Home General Interest Network Rail to help restore disused Derbyshire canal

Network Rail to help restore disused Derbyshire canal

Network Rail is to invest £350,000 in helping to restore a section of the historic Draycott canal route in Derbyshire, both to reduce flooding on the railway and to rebuild heritage, creating new recreational facilities for locals and tourists alike.

Railway flooding in Draycott 2019.

Known locally as the Golden Mile, the section to be restored was infilled in the 1960s after freight trade stopped using the waterway. In 1999, a drainage ditch was installed along the canal route to help to prevent flooding on the nearby Midland main line, which connects Derby and London. Whilst this did help, increased rainfall has seen the railway flooded 19 times in the past eight years, costing around £2 million and causing over 357 hours, or 14 days, of delays for passengers. 

Work on the scheme has now started and will see a 1.1km stretch of canal restored, as well as low points of the canal bank raised by one metre to reduce the chances of water overflowing onto the nearby rail route. This will help to create a more reliable railway and reduce train service disruption for passengers. This is a key step in reducing flooding in the area, but further work will also be required.

Network Rail’s contribution joins a £100,000 investment, which has been fundraised by the Canal Trust over the last three years. 

As well as reducing flooding, the project will create a new section of canal which can be used by boaters and will ultimately form part of the restored canal to Derby. New leisure facilities will also be created, providing provisions for angling, canoeing, paddle boarding and even outdoor swimming.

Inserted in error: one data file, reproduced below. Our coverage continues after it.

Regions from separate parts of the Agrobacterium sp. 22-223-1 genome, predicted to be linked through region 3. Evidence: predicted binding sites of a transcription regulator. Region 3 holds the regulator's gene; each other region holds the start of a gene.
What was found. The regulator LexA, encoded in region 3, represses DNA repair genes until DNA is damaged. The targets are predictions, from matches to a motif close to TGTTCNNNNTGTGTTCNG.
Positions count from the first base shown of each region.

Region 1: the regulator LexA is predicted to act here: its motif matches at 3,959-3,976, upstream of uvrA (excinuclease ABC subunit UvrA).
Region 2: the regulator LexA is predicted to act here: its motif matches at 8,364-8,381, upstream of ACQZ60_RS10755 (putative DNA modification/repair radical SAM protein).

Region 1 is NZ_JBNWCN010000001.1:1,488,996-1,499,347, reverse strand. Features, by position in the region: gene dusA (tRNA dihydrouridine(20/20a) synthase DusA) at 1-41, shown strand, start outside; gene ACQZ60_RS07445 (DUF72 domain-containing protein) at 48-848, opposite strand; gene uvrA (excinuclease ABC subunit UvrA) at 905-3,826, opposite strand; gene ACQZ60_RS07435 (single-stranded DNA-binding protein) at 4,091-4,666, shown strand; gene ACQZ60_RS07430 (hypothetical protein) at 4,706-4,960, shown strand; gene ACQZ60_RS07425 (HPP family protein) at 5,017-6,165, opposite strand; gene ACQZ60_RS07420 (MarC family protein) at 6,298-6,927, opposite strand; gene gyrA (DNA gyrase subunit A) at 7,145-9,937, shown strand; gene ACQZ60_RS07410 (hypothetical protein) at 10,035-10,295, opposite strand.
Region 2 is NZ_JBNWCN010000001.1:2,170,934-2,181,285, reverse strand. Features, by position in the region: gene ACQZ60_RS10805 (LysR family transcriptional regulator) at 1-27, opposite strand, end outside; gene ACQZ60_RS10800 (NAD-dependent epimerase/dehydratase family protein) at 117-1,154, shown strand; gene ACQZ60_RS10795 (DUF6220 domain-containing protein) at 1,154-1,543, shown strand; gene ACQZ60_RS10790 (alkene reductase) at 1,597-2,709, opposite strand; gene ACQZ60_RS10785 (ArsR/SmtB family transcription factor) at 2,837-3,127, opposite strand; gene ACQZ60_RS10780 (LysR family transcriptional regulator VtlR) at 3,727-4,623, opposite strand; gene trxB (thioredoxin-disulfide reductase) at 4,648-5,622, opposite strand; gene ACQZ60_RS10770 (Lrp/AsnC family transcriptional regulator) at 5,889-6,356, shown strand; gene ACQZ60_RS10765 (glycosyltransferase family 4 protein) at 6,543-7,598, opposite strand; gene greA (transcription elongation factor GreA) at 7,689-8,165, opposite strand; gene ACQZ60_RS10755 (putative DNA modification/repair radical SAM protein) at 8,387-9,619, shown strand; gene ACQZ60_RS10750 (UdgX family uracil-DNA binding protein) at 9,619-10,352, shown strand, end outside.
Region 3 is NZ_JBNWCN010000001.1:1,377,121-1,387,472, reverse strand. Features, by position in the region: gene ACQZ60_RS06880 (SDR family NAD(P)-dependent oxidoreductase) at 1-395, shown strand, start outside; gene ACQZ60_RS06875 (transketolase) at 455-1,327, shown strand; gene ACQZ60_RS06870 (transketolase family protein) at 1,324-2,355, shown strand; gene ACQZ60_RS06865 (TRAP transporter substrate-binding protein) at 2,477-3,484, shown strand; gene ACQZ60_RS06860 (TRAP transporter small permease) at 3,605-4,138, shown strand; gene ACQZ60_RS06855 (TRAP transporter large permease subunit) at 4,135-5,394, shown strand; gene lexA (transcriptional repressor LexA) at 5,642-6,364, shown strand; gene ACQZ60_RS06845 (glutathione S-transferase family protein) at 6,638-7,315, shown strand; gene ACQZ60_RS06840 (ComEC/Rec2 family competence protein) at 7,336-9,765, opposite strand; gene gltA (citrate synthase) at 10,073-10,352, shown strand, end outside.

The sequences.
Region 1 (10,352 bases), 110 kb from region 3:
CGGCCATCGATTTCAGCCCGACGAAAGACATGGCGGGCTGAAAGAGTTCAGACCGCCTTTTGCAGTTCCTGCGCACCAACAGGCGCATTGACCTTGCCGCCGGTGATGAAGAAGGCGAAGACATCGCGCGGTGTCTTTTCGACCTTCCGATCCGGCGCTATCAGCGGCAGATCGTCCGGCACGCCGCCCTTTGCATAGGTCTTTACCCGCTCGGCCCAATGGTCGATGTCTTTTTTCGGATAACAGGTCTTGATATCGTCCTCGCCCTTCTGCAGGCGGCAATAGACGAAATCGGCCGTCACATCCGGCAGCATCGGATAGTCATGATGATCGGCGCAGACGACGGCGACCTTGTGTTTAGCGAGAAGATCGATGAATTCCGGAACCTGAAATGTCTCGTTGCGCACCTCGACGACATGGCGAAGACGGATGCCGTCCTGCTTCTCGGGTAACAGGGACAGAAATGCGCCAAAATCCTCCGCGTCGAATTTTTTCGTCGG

Existing facilities for walkers, cyclists and horse riders will also be improved with the current footpath re-laid.  An old mill, which was built in 1812, will also be restored and turned into a community hub, with toilets and a café for visitors.

Work to reduce flooding and restore historic waterway begins. Photo credit Derby and Sandiacre Canal Trust.

The scheme will also bring significant environmental benefits. The reopening of the canal will improve biodiversity in the area through planting native plants to support insects and amphibians, which will encourage birds into hawthorn hedges, which the Derby and Sandiacre Canal Trust have already created. Water voles already live in the area and all work will be carefully managed to protect them on site until they can be released back into the canal when complete. The new arrangements will provide a much better habitat allowing them to thrive.

The scheme is expected to complete in Summer 2021. 

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